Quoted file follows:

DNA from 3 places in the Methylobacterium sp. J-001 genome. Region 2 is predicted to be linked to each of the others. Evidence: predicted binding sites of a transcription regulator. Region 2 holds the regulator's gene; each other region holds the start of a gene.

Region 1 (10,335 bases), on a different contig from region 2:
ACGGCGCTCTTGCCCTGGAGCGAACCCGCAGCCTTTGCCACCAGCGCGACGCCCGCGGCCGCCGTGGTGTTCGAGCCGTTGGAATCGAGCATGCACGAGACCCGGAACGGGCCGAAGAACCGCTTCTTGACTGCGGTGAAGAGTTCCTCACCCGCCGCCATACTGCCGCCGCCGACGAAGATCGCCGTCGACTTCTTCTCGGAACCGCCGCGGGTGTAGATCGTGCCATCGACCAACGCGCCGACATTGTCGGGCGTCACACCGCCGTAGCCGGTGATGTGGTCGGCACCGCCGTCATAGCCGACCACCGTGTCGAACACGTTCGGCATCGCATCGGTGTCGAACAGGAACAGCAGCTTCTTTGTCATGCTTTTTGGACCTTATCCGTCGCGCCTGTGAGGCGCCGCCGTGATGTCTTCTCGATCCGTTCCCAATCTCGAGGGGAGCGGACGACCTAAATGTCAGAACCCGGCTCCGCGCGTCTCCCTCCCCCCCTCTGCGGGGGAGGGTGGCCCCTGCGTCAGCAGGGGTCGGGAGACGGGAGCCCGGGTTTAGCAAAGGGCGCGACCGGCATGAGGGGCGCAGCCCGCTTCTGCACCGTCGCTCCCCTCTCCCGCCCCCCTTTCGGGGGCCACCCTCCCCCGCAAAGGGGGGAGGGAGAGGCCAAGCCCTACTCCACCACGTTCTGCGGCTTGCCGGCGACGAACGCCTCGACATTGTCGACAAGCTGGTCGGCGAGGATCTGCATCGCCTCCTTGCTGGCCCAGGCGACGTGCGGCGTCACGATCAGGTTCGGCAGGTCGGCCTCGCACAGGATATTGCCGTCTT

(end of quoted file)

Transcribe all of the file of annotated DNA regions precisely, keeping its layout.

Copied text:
DNA from 3 places in the Methylobacterium sp. J-001 genome. Region 2 is predicted to be linked to each of the others. Evidence: predicted binding sites of a transcription regulator. Region 2 holds the regulator's gene; each other region holds the start of a gene.

Region 1 (10,335 bases), on a different contig from region 2:
ACGGCGCTCTTGCCCTGGAGCGAACCCGCAGCCTTTGCCACCAGCGCGACGCCCGCGGCCGCCGTGGTGTTCGAGCCGTTGGAATCGAGCATGCACGAGACCCGGAACGGGCCGAAGAACCGCTTCTTGACTGCGGTGAAGAGTTCCTCACCCGCCGCCATACTGCCGCCGCCGACGAAGATCGCCGTCGACTTCTTCTCGGAACCGCCGCGGGTGTAGATCGTGCCATCGACCAACGCGCCGACATTGTCGGGCGTCACACCGCCGTAGCCGGTGATGTGGTCGGCACCGCCGTCATAGCCGACCACCGTGTCGAACACGTTCGGCATCGCATCGGTGTCGAACAGGAACAGCAGCTTCTTTGTCATGCTTTTTGGACCTTATCCGTCGCGCCTGTGAGGCGCCGCCGTGATGTCTTCTCGATCCGTTCCCAATCTCGAGGGGAGCGGACGACCTAAATGTCAGAACCCGGCTCCGCGCGTCTCCCTCCCCCCCTCTGCGGGGGAGGGTGGCCCCTGCGTCAGCAGGGGTCGGGAGACGGGAGCCCGGGTTTAGCAAAGGGCGCGACCGGCATGAGGGGCGCAGCCCGCTTCTGCACCGTCGCTCCCCTCTCCCGCCCCCCTTTCGGGGGCCACCCTCCCCCGCAAAGGGGGGAGGGAGAGGCCAAGCCCTACTCCACCACGTTCTGCGGCTTGCCGGCGACGAACGCCTCGACATTGTCGACAAGCTGGTCGGCGAGGATCTGCATCGCCTCCTTGCTGGCCCAGGCGACGTGCGGCGTCACGATCAGGTTCGGCAGGTCGGCCTCGCACAGGATATTGCCGTCTT